I imagine here heat damage results in warping as well. At this particular store, people seem to like to leave them all over the parking lot instead of putting them in the corrals, so I'm guessing they probably also take extra damage from that. (I'm not sure why the lot at this store is such a mess; it's the closest WinCo to Summerlin, so maybe it's people with an "I'm so rich I don't deserve to have to put my own cart away" mentality.)

Quote from: formulanone on June 21, 2024, 01:58:47 AMSometimes the wheels' bearings are damaged from the internal races

This just makes me imagine the clerks playing Supermarket Sweep in the carts when it's not busy.
uncontrollable freak sardine salad chef

formulanone

Quote from: Scott5114 on June 21, 2024, 02:48:34 AM
Quote from: formulanone on June 21, 2024, 01:58:47 AMSometimes the wheels' bearings are damaged from the internal races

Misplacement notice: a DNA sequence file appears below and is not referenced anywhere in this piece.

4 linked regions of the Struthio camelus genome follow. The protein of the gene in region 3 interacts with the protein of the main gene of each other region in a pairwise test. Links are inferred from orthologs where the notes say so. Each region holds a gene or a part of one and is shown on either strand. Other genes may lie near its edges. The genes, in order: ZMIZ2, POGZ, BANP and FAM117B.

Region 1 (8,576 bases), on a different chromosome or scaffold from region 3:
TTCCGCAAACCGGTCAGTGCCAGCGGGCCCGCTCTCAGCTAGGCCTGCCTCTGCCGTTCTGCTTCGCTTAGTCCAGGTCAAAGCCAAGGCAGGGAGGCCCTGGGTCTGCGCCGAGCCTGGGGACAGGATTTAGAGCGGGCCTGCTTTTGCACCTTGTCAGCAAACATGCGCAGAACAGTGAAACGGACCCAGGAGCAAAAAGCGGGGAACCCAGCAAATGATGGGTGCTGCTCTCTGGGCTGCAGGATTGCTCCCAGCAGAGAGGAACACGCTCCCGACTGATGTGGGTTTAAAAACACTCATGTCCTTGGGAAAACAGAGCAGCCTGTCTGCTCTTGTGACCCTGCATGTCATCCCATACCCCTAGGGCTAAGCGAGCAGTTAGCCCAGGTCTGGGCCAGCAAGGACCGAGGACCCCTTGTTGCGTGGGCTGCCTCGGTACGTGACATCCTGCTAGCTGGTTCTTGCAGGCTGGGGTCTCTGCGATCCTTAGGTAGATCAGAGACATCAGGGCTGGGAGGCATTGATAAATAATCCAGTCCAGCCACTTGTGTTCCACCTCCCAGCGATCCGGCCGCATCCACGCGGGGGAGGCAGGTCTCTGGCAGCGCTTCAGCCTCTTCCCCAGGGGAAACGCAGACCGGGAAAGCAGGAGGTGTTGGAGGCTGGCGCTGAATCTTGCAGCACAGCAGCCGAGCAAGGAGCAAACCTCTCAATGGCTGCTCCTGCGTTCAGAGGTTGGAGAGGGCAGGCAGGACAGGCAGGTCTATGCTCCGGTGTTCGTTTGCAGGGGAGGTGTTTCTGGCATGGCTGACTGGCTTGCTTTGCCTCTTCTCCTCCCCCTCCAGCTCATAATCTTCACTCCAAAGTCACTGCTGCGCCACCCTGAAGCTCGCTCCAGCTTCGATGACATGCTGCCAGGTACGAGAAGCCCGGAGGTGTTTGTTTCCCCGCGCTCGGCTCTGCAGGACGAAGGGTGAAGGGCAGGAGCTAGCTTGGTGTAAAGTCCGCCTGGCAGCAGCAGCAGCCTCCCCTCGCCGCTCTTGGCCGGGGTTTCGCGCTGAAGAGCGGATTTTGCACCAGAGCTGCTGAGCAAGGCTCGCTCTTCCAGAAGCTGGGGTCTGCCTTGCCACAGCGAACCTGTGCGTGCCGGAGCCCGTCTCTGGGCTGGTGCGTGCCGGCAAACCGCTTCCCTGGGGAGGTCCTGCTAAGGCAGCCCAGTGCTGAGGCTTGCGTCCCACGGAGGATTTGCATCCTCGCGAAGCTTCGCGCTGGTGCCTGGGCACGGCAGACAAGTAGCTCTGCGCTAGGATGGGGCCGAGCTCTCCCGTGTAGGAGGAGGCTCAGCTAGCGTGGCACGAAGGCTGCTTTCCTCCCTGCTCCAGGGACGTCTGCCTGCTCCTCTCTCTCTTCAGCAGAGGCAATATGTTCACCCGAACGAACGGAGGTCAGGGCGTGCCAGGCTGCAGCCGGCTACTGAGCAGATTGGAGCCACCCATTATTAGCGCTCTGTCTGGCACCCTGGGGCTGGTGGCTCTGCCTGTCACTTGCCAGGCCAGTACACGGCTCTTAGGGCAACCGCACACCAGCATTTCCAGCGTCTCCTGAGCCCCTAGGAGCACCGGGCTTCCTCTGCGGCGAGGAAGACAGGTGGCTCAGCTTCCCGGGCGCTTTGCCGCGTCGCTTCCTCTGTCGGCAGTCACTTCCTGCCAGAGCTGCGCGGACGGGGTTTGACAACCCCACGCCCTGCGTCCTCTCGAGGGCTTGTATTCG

This just makes me imagine the clerks playing Supermarket Sweep in the carts when it's not busy.

That depended on how cool the manager was that night and how adventurous the passengers felt.

Usually it was the opposite; put away the "go backs".

SEWIGuy

Quote from: Scott5114 on June 21, 2024, 12:56:11 AM
Quote from: snowc on June 20, 2024, 12:06:37 PMToday's online shopping resulted in three unavailable but available items having to be shopped by me today.

This sort of thing is why I gave up on online grocery shopping after a couple of attempts. As much as I hate hauling my ass to WinCo every Wednesday, it's the only way to make sure that we get everything, and it offers me the opportunity to make substitutions on the fly.